Combermere man gives big incentive to donate to x-ray fund.
BARRY’s BAY – Diagnostic imaging staff sit with the old x-ray machine located in St. Francis Memorial Hospital. Pictured, left to right: Technologists Alison Bishop, Stacey Nopper, Faye Matthews and D.I. Clerk Anita Phanenhour. The hospital hopes to raise money to replace the aging equipment. Photo Christine Hudder
BARRY’S BAY – A Combermere man is hoping his handmade rocking horse will inspire the community to donate to the St. Francis Memorial Hospital’s x-ray fund.
On April 3, Greg Hoare donated the carefully-designed wooden toy to the hospital foundation.
Board representative Darlene Sernoskie said the W. Garfield Weston Foundation’s Match It program has agreed to match any new financial donations that are made from now until September 1 towards the new x-ray machine. This means that a $20 donation will instantly become a $40 donation.
The Weston Foundation will match every dollar up to a maximum of $50,000.
As an extra bonus, anyone who donates to the Match It program will have their name put into a draw to win the rocking horse.
“Every time you donate, it’s an opportunity to win,” Sernoskie explained.
A carpenter by trade, Hoare said he didn’t even know about the Match It program when he has originally started the horse. But he wanted to do something for the local hospital that would generate community support for the facility.
He is no stranger to donations like these.
“It’s something I got into a number of years ago,” he said.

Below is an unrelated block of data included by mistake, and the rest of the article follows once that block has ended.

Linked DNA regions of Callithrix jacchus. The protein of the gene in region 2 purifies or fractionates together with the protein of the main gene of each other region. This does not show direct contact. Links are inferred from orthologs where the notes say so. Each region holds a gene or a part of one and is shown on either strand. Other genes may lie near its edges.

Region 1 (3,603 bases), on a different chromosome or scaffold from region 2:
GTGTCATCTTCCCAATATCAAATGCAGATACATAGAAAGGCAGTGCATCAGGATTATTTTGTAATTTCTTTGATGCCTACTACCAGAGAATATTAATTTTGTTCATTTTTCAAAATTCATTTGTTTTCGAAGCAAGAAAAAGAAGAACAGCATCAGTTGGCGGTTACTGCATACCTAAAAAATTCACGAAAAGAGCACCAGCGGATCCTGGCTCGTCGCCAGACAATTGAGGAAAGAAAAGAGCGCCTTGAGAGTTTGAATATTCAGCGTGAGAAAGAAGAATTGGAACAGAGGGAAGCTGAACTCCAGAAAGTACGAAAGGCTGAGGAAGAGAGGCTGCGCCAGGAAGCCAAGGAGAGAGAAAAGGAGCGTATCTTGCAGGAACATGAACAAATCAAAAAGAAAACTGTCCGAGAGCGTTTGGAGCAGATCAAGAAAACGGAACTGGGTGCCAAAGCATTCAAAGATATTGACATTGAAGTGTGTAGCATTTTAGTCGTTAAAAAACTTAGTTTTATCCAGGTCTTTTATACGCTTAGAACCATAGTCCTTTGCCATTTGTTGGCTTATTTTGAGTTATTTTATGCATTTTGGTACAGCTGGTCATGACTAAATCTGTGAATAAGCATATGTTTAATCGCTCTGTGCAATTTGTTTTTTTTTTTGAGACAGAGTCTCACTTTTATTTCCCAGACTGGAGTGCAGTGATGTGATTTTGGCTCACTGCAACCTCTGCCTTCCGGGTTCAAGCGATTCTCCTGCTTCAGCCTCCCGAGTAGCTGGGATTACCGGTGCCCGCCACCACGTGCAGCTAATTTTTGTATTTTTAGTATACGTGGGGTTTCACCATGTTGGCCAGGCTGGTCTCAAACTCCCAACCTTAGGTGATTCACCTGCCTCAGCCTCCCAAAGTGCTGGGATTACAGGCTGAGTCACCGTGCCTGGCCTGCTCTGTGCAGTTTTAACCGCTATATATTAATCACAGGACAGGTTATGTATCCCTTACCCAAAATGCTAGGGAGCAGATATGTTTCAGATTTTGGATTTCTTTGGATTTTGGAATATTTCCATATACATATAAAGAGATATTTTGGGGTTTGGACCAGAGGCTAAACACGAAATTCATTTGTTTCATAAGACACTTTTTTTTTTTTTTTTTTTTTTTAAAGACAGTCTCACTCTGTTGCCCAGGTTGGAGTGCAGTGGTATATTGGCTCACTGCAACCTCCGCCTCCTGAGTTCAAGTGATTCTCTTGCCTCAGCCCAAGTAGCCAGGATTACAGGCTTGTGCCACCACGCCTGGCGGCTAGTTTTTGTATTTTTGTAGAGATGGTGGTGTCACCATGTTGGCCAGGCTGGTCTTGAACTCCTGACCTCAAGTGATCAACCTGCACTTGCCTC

It was his friends from the States whose daughter works at St. Jude Children’s Research Hospital in Tennessee that encouraged him to donate a rocking horse to the hospital. Rather than raffling it off, the children’s hospital decided to keep it for the patients in the exam rooms.
Although he has made similar donations to other children’s hospitals, his most successful raffle happened when he donated a rocking horse to the Sandra Schmirler Foundation. The foundation managed to raise $8,500 in donations, and a donor won the prize.
While he doesn’t have grandchildren of his own, he has always enjoyed working with wood and designing different crafts.
“I got into doing various wood crafts, and a rocking horse just happened to hit,” he said.
Sometimes he sells his masterpieces, and other times he donates them.
He has utilized the x-ray machine at St. Francis Memorial Hospital and knows how important it is to the community.
“I had more x-rays taken here than I can remember,” he said. “So I am hoping that as the word gets out that people are going to support it.”
The horse he donated to St. Francis is made out mostly of ash wood. Its seat is made out of maple and the accents on the main and tail are walnut.
Hoare said it is very stable, and even has a little booster step that can be removed for older children.
It took Hoare around a month and a half to complete.
He made a conservative estimate when he guessed the value of the handmade horse to be around $1,000.
“When I first started making horses like this, I was making them out of oak, and I was charging $250 per horse,” he said. “In Ottawa at that time I was told that a same kind of horse that was made out of oak was going for $1,000.”
Hoare said he predicts the St. Francis will generate more of a profit than a simple raffle because people are more inclined to give a larger donation instead of purchasing one ticket.
“The way I look at it; you sell one ticket for $2 or you get a donation for $5,” he said.
Sernoskie said either way, the hospital will accept any size of donation. She said the draw will be made around Labour Day weekend.
She also noted that anyone who has previously contributed to the Match It program will be entered into the draw.
Story continues in the Aprl 12, 2012 issue of The Valley Gazette.